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Vaccine card? Negative COVID-19 test? New vaccine requirements at Vivint Arena are here

A line of people dressed in hockey jerseys line out outside the arena.
Ivana Martinez
A line of people dressed in hockey jerseys line out outside the arena.

People dressed in hockey jerseys lined up outside Vivint Arena Thursday night, waiting to see the Frozen Fury game between the Las Vegas Golden Knights and Los Angeles Kings.

The majority of the crowd wasn’t wearing face masks. Guest service members asked the people to pull out their Covid vaccine card or negative test results as they stood in line waiting to be checked by security.

Last week, Vivint officials announced everyone over the age of 12 would need to provide proof of vaccination or a negative test 72 hours before the event to enter. For younger children who aren’t able to get the vaccine yet, they’re required to wear a face mask at all times.

Officials set up a rapid Covid testing center in a nearby parking lot for people who had neither the vaccine nor a test.

A guest service member said most people were generally complying with the new policy.

Nahyra Viana, an Orem resident, brought her two small children to the game — a six-month-old baby and a 3-year-old.

Viana said they’ve been big fans of the Golden Knights and she feels good about the new vaccine requirements.

“I think it's good because everything's starting to go back to normal now,” she said. “So I think we all have to be careful so we don't have, like, a pandemic again.”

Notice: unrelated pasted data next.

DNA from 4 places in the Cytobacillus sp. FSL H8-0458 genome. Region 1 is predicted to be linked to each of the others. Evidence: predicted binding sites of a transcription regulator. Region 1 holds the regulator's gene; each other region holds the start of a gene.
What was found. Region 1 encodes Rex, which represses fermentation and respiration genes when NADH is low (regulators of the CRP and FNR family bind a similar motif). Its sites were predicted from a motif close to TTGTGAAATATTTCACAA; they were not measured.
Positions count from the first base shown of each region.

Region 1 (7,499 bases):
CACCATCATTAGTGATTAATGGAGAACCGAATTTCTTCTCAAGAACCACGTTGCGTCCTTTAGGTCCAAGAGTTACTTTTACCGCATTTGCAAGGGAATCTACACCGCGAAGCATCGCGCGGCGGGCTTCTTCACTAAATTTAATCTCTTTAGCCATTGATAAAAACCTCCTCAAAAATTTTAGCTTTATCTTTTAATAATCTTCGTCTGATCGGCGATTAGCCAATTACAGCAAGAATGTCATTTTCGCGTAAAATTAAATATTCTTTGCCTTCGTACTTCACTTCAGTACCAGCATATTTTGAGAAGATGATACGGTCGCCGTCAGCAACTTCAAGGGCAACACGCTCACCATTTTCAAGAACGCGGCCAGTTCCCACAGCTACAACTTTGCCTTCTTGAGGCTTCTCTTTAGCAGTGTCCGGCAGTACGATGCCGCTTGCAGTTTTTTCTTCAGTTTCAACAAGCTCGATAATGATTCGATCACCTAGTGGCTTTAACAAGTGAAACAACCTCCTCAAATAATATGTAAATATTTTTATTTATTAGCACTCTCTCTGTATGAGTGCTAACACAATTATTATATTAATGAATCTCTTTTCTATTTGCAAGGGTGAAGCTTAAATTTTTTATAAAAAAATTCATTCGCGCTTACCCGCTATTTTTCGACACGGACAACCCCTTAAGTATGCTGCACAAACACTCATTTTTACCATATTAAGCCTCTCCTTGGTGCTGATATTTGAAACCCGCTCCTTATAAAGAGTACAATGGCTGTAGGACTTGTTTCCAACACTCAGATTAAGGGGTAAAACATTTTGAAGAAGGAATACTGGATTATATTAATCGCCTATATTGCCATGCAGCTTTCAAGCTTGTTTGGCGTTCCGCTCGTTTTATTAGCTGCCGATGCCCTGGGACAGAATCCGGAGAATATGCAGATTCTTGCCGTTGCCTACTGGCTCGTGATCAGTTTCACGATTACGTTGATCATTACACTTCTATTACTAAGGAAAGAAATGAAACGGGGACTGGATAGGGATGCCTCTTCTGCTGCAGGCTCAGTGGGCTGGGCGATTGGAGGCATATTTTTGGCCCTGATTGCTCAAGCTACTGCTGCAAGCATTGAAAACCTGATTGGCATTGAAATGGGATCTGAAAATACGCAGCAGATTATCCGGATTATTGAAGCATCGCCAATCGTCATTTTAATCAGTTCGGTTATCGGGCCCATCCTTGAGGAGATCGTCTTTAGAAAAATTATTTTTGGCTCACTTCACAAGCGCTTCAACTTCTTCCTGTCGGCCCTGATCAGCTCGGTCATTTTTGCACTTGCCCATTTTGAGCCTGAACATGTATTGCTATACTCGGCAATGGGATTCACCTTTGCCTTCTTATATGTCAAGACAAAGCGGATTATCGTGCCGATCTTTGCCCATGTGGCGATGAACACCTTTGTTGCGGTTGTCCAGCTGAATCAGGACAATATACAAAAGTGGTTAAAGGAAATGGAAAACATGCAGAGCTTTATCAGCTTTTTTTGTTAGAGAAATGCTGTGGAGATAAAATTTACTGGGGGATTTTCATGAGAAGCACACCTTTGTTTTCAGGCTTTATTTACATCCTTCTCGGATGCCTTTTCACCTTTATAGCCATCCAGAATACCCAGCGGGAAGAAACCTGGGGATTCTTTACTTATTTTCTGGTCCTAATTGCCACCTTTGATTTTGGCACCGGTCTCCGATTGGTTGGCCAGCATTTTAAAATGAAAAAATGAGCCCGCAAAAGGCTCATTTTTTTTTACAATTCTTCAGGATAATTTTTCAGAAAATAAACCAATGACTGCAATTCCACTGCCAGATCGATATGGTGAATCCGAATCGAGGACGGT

For others it’s part of the new normal.

Keely Harper and her family came from West Haven to watch the game.

“I'm a school teacher, so I just expect it — [it’s] just the new norm, doesn't affect me,” Harper said while bouncing her baby on her hip. “I think it’s cool they’re doing it for a safety precaution.”

Her 7-year old son, Kasden, said he was excited to see the Golden Knights play and felt good about wearing a mask inside.

While there was a general consensus that the new policy was alright, some people felt it took away their control and disliked the new requirement.

Dr. Leisha Nolen, Utah’s state epidemiologist, said it's important to be aware of the Covid risk of live sporting events.

She said that risk goes up at indoor events where there is often no masking.

“Games bring thousands of people together and people who often aren't thinking about how they are super close to someone else,” she said. “They get excited about the game and they get in each other's faces. And that's really where we have to be worried.”

Nolen said going to live events is a decision people have to make for themselves and assess their risk factors.

“I think people really should be conscious that even though they've been vaccinated, if they're going into an area where there's a lot of people close together, they should take extra precautions,” she said. “Wearing a mask is a really simple way to add that extra layer of protection.”

She said she’s glad Vivint Arena is taking their guests, staff and player’s safety seriously by requiring these mandates.

The Utah Jazz’ first game at the arena is Oct. 11 in a preseason matchup versus the New Orleans Pelicans.

Ivana is a general assignment reporter
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